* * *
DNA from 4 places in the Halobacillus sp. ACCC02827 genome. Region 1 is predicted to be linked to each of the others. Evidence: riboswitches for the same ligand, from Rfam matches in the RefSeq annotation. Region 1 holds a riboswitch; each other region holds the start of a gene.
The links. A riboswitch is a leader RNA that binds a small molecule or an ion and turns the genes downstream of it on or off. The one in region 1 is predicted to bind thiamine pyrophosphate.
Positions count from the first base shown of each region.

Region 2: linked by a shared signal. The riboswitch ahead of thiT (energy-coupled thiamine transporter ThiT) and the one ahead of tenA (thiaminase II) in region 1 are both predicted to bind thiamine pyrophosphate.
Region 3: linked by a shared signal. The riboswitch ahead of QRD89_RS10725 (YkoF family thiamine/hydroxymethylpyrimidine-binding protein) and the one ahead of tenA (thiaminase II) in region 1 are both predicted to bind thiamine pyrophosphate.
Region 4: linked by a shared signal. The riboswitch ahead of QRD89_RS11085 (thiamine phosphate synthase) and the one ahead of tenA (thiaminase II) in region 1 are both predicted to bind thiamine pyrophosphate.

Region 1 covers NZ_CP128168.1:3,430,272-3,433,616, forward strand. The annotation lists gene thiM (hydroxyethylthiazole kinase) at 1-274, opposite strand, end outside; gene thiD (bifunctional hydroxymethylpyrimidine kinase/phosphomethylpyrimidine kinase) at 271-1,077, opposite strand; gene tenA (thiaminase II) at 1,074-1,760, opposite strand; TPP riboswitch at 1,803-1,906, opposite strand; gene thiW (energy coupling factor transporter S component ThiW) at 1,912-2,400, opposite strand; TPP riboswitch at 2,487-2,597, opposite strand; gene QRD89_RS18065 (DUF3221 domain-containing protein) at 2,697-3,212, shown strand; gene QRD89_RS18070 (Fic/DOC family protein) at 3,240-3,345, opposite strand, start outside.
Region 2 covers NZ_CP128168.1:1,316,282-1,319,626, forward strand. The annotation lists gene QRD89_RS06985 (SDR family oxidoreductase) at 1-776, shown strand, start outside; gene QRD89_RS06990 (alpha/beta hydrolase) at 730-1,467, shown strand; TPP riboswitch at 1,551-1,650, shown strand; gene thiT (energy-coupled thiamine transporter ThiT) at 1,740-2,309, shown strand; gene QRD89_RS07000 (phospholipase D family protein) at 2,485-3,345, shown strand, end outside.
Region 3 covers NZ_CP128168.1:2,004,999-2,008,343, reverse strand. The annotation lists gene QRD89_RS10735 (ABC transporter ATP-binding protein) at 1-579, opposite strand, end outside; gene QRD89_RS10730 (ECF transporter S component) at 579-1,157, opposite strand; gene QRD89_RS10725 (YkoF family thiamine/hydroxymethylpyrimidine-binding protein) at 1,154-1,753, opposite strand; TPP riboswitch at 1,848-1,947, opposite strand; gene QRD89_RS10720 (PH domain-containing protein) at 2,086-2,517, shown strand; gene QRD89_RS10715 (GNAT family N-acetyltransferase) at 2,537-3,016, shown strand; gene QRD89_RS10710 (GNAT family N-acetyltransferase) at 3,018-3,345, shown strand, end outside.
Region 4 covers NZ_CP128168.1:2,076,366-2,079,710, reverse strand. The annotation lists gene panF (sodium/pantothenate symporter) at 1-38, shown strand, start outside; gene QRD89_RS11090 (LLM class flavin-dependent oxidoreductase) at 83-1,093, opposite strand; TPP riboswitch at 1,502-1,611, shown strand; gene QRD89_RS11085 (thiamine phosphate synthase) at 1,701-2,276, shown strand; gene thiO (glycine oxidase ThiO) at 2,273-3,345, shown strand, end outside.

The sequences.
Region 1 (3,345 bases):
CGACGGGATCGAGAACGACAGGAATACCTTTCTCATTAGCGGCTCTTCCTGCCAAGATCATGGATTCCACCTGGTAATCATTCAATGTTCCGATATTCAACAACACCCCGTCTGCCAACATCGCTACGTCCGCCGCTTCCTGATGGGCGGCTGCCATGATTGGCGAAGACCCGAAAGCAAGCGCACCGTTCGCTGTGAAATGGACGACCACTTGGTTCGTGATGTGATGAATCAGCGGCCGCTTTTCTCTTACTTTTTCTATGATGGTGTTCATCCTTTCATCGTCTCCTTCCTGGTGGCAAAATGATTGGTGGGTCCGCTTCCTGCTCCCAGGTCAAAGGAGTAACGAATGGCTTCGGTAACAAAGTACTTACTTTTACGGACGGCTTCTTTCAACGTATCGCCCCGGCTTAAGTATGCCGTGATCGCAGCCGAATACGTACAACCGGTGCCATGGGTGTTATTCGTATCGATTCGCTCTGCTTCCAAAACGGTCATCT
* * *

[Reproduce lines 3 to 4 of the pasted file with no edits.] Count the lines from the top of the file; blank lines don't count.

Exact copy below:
Positions count from the first base shown of each region.

Region 2: linked by a shared signal. The riboswitch ahead of thiT (energy-coupled thiamine transporter ThiT) and the one ahead of tenA (thiaminase II) in region 1 are both predicted to bind thiamine pyrophosphate.